What to Do If Your Child Has Ringworm

There is not much you can do to prevent tinea except minimize the environment in which it likes to grow. If your child has ring­worm in an area that is warm, dark, and moist, try to make the area cool, light, and dry.

For rash in the diaper area, let the area air out. Keep your child naked between diaper changes or let her run around the house naked for as long as possible. If your child is already wearing underpants, make sure they are loose fitting, allowing air to get in and out. And if the underpants get wet, put on a dry pair as soon as possible.

For the feet, classic athlete’s foot occurs when the feet are sweaty and do not air out regularly. Try to take off your child’s socks after a long period of play, especially on hot days. After a bath, be careful to dry between the toes to prevent moisture from collecting there.

There are many over-the-counter creams available to treat ring­worm. They generally contain either medicinal antifungals or other ingredients that help reduce the number of fungi and make the environment less conducive to the growth of fungi. In gen­eral, apply only a thin layer of cream. Remember that the wetter the area, the more likely it is that fungi will continue to grow, even if the moisture comes from an antifungal cream.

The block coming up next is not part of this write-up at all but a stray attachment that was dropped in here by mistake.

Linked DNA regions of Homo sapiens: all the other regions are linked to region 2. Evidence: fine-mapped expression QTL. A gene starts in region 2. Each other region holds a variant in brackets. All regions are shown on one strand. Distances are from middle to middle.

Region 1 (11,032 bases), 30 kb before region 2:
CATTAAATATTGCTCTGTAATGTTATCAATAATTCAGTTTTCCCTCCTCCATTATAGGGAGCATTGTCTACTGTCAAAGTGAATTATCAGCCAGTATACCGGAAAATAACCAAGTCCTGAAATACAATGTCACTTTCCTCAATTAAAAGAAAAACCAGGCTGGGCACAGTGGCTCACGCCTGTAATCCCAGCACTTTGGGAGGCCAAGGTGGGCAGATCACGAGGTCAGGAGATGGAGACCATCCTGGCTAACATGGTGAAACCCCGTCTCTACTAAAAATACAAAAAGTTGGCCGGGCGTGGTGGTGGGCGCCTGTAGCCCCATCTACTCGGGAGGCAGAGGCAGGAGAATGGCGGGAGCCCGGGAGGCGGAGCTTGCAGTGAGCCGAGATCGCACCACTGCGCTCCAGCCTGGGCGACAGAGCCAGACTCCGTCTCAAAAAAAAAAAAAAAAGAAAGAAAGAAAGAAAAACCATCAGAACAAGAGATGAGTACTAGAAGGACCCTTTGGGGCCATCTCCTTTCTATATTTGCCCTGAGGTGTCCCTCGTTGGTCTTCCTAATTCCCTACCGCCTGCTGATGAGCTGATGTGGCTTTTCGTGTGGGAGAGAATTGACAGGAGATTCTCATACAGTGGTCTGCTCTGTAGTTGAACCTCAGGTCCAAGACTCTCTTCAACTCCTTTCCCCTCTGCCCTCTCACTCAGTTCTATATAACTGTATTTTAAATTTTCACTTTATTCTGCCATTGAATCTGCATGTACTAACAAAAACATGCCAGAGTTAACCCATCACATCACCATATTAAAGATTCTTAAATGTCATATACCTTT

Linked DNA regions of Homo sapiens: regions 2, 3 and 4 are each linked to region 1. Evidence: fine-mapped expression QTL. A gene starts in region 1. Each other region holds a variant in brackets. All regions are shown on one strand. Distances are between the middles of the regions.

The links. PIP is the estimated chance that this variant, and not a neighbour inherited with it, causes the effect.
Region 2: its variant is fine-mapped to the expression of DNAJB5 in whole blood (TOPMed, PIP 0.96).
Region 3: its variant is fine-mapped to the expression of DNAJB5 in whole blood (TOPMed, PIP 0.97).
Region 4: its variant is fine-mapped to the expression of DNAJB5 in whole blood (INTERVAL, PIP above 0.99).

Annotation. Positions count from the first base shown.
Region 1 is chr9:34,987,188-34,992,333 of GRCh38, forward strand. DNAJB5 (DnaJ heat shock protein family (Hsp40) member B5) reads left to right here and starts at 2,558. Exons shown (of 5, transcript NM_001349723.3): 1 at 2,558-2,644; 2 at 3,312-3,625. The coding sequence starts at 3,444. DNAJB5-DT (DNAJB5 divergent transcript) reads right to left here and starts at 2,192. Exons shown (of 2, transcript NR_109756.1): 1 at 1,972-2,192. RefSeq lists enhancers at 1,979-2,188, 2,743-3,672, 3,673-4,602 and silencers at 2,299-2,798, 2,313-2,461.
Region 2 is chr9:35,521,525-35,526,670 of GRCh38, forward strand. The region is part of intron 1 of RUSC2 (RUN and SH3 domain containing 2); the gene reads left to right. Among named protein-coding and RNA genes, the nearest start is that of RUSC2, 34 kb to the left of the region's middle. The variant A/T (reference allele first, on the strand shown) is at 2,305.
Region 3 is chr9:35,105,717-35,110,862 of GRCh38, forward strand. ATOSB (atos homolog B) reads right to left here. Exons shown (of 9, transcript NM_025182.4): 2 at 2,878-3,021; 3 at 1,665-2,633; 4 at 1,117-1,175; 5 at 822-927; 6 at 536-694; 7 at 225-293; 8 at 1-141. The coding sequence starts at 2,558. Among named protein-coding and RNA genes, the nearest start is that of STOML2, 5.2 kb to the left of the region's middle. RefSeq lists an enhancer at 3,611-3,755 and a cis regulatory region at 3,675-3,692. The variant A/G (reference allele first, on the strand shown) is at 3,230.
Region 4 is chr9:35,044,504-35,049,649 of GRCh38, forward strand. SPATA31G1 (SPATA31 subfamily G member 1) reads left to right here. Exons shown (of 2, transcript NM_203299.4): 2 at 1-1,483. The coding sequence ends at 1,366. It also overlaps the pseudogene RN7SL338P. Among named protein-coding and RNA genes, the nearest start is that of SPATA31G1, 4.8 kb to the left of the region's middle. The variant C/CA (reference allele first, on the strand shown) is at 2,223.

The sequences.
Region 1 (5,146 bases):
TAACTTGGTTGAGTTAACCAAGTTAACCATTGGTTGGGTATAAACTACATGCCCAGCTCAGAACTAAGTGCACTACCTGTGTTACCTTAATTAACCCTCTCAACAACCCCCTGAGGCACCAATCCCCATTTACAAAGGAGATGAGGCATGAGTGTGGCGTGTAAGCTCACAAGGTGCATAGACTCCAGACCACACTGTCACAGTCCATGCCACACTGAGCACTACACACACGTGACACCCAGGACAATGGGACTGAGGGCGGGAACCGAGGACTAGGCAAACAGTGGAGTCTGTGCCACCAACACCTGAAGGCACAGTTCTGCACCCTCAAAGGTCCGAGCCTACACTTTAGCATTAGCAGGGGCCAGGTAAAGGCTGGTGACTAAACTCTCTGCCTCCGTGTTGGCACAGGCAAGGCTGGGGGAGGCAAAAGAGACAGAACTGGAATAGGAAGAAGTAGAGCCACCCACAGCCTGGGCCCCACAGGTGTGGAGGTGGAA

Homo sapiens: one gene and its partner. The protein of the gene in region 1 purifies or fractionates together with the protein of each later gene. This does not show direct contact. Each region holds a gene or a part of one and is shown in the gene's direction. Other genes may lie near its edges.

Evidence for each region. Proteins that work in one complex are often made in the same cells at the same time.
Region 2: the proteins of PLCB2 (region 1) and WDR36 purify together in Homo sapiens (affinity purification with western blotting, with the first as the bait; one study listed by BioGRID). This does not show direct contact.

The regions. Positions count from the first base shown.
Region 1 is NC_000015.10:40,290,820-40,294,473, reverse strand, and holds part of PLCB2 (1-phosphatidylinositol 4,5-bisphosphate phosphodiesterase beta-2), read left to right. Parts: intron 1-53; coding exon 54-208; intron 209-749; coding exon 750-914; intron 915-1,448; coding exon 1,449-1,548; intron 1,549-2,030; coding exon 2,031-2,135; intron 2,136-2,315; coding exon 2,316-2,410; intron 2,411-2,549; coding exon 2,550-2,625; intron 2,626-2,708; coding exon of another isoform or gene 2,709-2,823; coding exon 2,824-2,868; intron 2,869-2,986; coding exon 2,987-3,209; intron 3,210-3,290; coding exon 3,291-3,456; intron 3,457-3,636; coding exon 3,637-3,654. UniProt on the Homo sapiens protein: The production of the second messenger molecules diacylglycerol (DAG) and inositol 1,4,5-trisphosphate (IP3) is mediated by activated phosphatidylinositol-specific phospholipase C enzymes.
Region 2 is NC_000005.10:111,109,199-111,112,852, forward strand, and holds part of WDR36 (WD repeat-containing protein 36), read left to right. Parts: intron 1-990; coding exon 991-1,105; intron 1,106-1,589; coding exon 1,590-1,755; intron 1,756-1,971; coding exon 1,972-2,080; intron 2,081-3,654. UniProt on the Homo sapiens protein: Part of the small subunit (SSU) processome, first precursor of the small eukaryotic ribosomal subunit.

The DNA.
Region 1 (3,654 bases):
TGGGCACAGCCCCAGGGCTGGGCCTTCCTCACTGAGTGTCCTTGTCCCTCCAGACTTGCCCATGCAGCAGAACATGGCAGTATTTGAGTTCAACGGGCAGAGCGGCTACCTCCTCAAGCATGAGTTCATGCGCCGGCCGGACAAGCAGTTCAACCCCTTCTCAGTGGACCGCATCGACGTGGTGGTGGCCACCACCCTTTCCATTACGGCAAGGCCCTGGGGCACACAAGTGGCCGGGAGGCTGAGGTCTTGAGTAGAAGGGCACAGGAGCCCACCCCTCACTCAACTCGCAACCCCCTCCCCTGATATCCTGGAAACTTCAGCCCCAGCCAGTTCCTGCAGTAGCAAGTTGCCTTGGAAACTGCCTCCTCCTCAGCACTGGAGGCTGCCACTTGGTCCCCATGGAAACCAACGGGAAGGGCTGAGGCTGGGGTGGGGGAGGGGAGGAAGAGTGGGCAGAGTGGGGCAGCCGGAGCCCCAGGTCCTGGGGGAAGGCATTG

When does my doctor need to be involved?

Your doctor does not need to see your child if she has a garden-variety ringworm rash. However, if the rash spreads, persists for a long time (weeks), causes significant discomfort such as itching or burning, or begins to look as though it is secondarily infected with bacteria (it becomes red, warm, and inflamed), your doctor should take a look.

What tests need to be done, and what do the results mean?

Tinea is fairly easy for a doctor to diagnose by sight, making tests unnecessary most of the time. However, if there is uncertainty, the rash can be scraped so that a few cells can be inspected under a microscope. If a microscope is not readily available, the sample can be sent to a laboratory, where the fungi can grow in a culture.

This entry was posted in Kids Health, Uncategorized and tagged , , , . Bookmark the permalink.

Leave a Reply

Your email address will not be published. Required fields are marked *

4 × 3 =